Trees planted at Eel Reserve

Eco Warriors: Annie Hall, Mikayla Hall, Jem Green, Casey Hall, Danielle Green, Sheridan Trevenar and Nash Green (front).

Eco Warriors: Annie Hall, Mikayla Hall, Jem Green, Casey Hall, Danielle Green, Sheridan Trevenar and Nash Green (front).

Threatened Species Day was commemorated, and Landcare week was celebrated, near the village of Taralga last Saturday with a community tree planting at Eel Hole Travelling Stock Reserve.

Over 20 people attended, planting nearly 150 shrubs and trees on the afternoon.

Presentations from the Office of Environment and Heritage (OEH) ecologists who spoke on the requirements of a range of locally threatened species and encouraged people to be involved in community recovery efforts for these endangered species.  

For some former Taralga Primary School students it was a return to the site where they had planted trees in 2009.

Jem Green and Mikayla Hall were delighted to find the eucalyptus trees they had planted eight years ago, and then helped to plant more on Saturday.

Casie Hall recalled the fun of that past schools day out where she had been shown how to collect and identify many of the tiny aquatic invertebrates in the nearby creek, as part of a stream health program.

Her sister Annie Hall remembered being told to watch out for crocodiles, after someone had placed a fake croc in the creek.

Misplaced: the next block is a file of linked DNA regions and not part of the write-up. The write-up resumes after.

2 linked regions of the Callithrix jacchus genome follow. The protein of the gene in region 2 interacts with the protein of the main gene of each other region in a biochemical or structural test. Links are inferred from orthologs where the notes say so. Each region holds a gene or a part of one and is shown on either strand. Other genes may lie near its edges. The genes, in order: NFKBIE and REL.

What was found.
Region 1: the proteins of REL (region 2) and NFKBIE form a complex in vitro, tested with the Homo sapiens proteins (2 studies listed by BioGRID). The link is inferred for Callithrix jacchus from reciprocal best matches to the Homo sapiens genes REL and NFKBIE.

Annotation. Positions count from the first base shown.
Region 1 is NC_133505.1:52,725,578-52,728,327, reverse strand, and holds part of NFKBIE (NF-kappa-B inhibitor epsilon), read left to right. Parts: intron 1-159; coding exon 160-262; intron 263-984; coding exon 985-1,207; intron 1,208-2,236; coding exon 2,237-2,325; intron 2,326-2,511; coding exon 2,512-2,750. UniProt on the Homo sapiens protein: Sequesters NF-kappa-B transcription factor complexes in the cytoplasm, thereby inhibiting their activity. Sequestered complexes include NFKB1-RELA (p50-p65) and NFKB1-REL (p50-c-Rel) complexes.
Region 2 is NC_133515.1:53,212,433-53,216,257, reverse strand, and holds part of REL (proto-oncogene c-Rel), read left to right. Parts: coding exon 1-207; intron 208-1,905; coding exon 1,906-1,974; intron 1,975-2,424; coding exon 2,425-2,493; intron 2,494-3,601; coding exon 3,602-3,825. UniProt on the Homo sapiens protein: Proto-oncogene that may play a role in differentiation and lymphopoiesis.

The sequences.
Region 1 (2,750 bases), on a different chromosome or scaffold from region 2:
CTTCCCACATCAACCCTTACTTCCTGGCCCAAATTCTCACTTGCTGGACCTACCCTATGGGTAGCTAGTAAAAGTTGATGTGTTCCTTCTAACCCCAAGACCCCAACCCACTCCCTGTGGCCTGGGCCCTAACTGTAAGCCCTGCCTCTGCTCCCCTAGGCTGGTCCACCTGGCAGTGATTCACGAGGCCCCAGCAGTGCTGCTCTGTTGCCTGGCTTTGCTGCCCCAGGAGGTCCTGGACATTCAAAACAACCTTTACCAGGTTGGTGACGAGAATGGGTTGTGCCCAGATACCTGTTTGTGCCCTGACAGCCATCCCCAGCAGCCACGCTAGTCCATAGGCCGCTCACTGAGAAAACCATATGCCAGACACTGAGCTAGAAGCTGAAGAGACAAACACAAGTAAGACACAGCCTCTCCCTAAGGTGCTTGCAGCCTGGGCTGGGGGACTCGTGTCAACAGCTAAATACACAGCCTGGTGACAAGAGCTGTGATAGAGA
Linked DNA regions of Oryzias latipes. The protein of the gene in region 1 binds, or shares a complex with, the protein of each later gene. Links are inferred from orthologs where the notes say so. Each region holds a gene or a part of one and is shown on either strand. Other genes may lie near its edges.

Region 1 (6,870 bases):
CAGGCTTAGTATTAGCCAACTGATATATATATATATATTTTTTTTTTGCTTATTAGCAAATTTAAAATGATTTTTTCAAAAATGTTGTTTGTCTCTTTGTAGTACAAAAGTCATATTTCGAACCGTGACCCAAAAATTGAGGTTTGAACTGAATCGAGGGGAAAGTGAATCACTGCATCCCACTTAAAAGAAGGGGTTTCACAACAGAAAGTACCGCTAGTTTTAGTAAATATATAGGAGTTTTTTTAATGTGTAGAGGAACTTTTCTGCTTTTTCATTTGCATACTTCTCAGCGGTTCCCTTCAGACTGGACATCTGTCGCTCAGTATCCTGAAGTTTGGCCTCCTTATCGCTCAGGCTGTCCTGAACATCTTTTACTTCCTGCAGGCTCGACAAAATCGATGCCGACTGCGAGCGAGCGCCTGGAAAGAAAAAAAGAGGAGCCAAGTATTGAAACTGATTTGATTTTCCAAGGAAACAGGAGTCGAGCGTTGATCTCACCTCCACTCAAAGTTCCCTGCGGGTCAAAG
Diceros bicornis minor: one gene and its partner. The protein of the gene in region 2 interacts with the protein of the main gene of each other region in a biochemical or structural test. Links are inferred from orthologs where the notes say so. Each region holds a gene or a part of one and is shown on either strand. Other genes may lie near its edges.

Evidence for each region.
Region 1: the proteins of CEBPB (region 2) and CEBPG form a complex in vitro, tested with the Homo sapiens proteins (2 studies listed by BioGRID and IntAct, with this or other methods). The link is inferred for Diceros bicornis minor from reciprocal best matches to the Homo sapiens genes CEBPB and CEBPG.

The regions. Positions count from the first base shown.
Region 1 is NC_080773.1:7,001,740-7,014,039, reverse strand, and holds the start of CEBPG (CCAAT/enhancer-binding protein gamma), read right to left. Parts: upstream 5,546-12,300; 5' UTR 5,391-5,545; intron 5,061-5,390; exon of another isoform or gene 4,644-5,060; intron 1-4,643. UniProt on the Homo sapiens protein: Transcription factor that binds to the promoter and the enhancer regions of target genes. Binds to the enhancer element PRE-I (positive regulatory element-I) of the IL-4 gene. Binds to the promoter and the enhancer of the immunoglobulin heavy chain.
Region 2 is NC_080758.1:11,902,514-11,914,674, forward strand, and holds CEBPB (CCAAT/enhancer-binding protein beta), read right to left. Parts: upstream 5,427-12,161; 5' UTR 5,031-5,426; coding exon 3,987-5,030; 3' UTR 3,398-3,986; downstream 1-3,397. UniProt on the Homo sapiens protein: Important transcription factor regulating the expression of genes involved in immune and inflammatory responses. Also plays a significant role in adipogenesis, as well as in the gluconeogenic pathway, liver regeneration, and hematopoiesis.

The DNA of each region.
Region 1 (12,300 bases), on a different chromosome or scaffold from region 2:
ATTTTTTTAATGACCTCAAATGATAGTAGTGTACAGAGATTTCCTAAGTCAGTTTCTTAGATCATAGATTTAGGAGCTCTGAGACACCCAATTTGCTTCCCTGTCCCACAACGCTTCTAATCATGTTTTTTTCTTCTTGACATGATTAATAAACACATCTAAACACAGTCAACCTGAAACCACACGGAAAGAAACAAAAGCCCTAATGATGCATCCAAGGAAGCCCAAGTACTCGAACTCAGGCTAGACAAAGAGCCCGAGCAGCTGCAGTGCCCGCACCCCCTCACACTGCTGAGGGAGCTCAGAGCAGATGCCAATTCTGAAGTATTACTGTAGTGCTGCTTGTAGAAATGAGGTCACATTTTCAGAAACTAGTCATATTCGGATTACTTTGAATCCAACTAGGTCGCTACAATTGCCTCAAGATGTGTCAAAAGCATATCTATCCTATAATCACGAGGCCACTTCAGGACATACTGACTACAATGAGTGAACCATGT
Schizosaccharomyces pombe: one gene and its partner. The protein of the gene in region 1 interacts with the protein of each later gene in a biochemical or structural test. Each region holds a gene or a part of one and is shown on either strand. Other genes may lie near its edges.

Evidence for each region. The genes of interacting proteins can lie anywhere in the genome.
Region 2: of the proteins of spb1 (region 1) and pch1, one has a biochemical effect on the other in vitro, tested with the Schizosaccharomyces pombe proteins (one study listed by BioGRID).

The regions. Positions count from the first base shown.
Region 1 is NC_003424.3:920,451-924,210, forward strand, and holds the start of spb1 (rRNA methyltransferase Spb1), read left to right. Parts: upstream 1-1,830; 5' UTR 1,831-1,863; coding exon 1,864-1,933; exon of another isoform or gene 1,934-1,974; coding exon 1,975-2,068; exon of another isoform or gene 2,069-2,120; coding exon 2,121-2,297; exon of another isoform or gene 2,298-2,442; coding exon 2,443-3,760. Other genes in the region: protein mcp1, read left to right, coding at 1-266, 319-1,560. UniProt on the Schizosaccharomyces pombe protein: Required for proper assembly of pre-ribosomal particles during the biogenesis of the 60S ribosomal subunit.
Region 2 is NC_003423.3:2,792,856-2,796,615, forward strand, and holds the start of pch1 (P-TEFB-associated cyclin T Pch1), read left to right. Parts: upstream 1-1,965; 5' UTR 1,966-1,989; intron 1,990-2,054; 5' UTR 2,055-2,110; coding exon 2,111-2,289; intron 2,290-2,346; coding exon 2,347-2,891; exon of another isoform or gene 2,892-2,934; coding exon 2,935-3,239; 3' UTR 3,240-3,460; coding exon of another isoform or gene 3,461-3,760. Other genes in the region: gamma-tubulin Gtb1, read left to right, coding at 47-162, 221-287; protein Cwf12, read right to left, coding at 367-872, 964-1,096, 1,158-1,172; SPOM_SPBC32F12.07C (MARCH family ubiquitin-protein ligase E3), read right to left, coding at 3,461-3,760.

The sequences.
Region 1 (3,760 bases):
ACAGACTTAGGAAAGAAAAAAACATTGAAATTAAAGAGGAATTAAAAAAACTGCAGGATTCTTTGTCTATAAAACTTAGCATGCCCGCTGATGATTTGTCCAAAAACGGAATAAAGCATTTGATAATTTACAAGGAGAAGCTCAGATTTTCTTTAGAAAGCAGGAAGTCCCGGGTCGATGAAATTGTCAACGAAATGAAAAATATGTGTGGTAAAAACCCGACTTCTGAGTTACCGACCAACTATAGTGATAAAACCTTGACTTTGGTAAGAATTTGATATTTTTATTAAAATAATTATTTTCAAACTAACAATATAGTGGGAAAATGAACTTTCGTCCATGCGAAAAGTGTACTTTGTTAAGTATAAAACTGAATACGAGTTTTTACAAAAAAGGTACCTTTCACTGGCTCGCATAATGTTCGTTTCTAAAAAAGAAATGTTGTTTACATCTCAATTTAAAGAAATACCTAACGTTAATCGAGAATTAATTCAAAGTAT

Sheridan Trevenar was a teachers aide at the original school tree planting and has witnessed the growth of the trees over the last eight years while driving past on her way to work.

Debbie Hunt, Saving our Species (SoS) Community Engagement Officer, spoke about the SoS program which is attempting to address the growing number of plants and animals facing extinction in NSW, and the need to raise awareness of the important role locals can play in ensuring their survival.

Everyone can be a “citizen scientist” and help in the identification of further populations of this species.

Damon Oliver (OEH) focused on locally threatened birds - including the Gang gang cockatoo, scarlet and flame robin and diamond fire tail, and the need to protect hollow bearing trees where possible.

The recent plantings are designed to support the few older remnant trees on site and the 60-or-so gum trees planted by the schoolchildren years ago.

It will hopefully improve the reserves biodiversity values, creating a mosaic of habitat requirements and help in bringing back some of the areas declining bird species.

A fun day of positive actions for all ages, combined with an important message for conserving our precious native plants and animals into the future.  


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